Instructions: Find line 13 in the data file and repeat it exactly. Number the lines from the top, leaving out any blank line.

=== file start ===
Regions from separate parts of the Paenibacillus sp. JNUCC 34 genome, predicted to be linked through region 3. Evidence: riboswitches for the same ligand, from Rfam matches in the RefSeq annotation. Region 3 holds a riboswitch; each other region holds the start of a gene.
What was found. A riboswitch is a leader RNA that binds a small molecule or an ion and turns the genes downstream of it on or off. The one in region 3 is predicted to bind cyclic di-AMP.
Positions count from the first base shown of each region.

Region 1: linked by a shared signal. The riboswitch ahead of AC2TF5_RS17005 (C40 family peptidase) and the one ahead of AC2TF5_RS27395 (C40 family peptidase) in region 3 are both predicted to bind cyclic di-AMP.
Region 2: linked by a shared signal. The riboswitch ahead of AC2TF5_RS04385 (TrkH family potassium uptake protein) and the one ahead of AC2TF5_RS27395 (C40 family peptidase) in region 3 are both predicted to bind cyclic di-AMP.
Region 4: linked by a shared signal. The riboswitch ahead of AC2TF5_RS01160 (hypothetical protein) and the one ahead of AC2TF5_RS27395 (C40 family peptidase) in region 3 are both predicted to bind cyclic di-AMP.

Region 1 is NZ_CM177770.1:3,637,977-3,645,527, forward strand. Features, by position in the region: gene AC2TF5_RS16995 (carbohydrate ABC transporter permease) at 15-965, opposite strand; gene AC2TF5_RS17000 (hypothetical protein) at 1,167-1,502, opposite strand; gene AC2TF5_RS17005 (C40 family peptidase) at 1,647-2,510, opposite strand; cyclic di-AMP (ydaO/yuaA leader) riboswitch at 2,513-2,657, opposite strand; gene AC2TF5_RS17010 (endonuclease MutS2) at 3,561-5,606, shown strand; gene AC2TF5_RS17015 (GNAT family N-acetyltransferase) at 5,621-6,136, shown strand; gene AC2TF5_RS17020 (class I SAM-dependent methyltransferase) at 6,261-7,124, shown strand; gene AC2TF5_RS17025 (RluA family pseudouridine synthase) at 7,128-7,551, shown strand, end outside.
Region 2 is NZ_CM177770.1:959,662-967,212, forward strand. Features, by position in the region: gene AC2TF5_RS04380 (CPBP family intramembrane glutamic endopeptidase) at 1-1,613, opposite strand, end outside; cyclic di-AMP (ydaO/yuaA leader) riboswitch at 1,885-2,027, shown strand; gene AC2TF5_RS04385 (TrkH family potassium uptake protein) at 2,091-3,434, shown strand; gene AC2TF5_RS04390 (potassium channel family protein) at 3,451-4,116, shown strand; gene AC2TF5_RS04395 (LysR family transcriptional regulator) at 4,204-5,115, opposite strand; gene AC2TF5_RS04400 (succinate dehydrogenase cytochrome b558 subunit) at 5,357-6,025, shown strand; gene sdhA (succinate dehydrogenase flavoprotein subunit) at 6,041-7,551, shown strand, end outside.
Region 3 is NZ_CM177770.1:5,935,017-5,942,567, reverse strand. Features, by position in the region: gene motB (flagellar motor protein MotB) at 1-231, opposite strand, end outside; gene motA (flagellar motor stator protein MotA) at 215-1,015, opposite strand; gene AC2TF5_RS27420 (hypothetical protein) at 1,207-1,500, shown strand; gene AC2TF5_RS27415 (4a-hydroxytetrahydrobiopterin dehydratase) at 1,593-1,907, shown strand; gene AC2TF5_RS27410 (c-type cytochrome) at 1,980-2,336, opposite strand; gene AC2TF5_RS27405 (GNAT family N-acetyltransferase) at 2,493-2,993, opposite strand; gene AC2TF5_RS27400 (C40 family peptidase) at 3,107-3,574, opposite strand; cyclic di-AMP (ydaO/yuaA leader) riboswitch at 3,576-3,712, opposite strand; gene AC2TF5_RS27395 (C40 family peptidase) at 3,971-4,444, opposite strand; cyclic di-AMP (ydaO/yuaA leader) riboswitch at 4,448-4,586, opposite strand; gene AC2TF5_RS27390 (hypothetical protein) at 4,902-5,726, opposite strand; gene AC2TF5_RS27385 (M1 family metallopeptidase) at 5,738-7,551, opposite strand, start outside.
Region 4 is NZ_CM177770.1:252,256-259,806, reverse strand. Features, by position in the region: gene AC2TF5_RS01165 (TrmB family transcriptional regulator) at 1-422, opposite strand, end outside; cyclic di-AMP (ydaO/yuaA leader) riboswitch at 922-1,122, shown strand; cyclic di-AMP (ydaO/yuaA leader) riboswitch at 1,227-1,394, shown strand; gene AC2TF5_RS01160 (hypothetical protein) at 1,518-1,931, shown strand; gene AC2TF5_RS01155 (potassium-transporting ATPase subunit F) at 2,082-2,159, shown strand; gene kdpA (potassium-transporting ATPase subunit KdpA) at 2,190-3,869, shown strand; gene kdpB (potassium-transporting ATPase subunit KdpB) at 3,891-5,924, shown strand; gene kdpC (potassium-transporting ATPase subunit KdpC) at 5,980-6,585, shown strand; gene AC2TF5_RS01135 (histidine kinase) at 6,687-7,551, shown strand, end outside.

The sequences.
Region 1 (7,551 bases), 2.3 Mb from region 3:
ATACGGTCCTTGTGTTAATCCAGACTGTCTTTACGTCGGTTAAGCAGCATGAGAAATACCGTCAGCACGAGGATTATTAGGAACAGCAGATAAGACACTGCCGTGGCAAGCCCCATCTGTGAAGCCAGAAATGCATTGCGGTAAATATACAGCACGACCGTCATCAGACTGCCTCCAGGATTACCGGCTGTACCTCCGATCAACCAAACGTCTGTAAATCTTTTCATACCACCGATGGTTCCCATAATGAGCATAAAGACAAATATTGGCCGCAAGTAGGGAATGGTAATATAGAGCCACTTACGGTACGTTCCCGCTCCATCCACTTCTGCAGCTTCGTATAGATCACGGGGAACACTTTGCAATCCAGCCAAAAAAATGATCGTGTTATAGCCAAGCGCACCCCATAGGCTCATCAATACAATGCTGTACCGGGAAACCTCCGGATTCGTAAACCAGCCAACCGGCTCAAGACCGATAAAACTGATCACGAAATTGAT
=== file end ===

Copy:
ATACGGTCCTTGTGTTAATCCAGACTGTCTTTACGTCGGTTAAGCAGCATGAGAAATACCGTCAGCACGAGGATTATTAGGAACAGCAGATAAGACACTGCCGTGGCAAGCCCCATCTGTGAAGCCAGAAATGCATTGCGGTAAATATACAGCACGACCGTCATCAGACTGCCTCCAGGATTACCGGCTGTACCTCCGATCAACCAAACGTCTGTAAATCTTTTCATACCACCGATGGTTCCCATAATGAGCATAAAGACAAATATTGGCCGCAAGTAGGGAATGGTAATATAGAGCCACTTACGGTACGTTCCCGCTCCATCCACTTCTGCAGCTTCGTATAGATCACGGGGAACACTTTGCAATCCAGCCAAAAAAATGATCGTGTTATAGCCAAGCGCACCCCATAGGCTCATCAATACAATGCTGTACCGGGAAACCTCCGGATTCGTAAACCAGCCAACCGGCTCAAGACCGATAAAACTGATCACGAAATTGAT